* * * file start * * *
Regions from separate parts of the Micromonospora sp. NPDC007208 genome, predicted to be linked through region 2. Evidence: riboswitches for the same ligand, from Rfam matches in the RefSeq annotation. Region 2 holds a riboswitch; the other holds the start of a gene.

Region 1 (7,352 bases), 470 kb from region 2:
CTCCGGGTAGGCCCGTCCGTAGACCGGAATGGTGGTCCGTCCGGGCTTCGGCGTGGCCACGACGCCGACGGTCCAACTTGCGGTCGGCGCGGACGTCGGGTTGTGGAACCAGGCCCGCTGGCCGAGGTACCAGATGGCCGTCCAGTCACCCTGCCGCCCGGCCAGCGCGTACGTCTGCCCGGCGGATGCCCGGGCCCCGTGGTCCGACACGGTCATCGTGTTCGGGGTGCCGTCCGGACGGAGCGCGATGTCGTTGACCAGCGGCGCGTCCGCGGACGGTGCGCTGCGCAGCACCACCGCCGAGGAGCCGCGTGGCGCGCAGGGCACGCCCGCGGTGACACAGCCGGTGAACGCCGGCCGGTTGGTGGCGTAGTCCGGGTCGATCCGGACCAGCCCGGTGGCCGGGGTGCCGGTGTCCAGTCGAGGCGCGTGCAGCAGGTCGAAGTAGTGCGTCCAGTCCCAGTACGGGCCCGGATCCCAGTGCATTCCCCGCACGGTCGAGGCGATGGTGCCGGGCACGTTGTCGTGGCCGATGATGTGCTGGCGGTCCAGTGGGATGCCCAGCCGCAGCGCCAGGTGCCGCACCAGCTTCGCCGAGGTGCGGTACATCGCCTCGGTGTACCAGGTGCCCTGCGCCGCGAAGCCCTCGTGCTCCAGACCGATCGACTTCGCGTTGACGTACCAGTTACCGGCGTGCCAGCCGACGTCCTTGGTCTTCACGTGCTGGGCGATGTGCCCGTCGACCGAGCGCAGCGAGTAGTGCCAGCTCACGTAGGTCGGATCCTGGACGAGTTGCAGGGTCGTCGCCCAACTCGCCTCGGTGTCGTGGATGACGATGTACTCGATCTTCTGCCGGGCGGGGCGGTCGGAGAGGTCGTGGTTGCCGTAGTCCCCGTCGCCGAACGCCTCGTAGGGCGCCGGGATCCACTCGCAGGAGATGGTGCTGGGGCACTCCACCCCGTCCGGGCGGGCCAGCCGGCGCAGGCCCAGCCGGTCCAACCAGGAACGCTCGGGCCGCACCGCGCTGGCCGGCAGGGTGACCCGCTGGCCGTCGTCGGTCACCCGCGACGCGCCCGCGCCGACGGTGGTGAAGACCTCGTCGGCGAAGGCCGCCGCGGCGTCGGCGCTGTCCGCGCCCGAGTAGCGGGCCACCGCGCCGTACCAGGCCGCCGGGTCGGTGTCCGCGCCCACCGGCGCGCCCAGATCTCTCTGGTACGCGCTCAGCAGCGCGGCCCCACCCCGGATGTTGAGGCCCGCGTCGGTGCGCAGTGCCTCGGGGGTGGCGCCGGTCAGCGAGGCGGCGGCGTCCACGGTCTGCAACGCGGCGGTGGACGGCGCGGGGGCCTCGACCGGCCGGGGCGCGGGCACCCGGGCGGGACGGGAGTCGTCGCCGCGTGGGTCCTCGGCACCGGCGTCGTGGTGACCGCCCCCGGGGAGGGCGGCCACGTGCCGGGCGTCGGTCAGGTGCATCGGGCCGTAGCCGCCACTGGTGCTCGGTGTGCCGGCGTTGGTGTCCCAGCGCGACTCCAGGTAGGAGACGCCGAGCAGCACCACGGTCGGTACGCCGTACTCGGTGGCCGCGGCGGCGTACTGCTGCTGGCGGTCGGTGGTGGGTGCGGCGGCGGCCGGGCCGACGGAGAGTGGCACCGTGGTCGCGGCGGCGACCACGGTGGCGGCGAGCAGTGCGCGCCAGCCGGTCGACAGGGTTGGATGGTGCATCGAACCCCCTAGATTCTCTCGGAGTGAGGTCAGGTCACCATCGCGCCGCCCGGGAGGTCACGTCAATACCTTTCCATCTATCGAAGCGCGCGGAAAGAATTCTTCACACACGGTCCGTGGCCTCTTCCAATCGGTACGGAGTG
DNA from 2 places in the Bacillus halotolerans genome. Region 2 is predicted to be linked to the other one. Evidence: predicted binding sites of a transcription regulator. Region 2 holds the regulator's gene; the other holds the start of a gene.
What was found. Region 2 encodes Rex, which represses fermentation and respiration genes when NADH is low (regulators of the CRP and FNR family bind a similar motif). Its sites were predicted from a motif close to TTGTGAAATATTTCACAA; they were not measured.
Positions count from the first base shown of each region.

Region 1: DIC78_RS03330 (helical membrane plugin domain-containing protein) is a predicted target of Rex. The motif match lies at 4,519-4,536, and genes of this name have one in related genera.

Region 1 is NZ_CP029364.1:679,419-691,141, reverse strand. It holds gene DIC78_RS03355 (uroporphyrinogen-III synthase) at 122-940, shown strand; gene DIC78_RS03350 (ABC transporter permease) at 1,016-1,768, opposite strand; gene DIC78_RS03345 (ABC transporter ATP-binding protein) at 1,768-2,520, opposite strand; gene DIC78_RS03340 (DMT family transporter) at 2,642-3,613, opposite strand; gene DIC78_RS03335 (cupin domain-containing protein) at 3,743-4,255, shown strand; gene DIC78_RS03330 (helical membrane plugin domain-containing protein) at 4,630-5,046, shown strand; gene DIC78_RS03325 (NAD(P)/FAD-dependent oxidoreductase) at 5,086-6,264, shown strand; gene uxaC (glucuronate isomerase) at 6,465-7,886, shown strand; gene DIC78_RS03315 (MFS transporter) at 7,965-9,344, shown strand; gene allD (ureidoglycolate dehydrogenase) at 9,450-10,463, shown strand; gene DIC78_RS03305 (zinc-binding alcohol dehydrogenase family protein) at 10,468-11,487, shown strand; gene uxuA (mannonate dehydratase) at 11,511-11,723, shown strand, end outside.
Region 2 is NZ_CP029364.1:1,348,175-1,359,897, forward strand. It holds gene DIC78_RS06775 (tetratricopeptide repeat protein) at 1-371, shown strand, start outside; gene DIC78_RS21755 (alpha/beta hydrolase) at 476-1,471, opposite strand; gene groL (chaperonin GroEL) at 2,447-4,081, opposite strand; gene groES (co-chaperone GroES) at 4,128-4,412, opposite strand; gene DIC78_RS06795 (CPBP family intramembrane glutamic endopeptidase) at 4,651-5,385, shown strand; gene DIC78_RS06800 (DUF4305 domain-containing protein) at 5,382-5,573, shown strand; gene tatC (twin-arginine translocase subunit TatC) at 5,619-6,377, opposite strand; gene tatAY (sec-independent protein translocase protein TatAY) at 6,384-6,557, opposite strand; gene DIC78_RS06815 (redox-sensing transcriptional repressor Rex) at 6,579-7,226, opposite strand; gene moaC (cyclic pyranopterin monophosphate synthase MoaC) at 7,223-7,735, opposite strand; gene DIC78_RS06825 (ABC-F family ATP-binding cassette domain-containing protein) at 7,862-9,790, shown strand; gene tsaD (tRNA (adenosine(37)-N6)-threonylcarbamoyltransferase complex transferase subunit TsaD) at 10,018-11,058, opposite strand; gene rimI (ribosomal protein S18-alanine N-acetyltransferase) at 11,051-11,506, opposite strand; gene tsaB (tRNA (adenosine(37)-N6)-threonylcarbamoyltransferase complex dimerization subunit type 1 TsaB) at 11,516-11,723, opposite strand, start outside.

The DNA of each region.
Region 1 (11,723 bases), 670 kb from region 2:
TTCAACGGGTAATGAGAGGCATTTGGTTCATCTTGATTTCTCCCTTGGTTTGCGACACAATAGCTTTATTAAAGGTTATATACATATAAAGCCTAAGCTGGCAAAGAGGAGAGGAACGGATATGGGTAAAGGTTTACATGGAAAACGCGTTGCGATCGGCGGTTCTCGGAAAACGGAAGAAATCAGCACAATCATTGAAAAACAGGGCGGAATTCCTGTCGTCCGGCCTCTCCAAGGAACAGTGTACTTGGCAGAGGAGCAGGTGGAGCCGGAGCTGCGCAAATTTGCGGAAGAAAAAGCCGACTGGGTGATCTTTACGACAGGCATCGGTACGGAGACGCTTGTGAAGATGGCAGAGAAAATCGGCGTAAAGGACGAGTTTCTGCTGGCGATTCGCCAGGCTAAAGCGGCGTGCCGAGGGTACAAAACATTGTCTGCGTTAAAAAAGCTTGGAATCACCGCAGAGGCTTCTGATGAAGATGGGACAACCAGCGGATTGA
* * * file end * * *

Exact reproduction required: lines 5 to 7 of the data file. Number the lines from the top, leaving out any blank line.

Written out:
What was found. Region 2 encodes Rex, which represses fermentation and respiration genes when NADH is low (regulators of the CRP and FNR family bind a similar motif). Its sites were predicted from a motif close to TTGTGAAATATTTCACAA; they were not measured.
Positions count from the first base shown of each region.

Region 1: DIC78_RS03330 (helical membrane plugin domain-containing protein) is a predicted target of Rex. The motif match lies at 4,519-4,536, and genes of this name have one in related genera.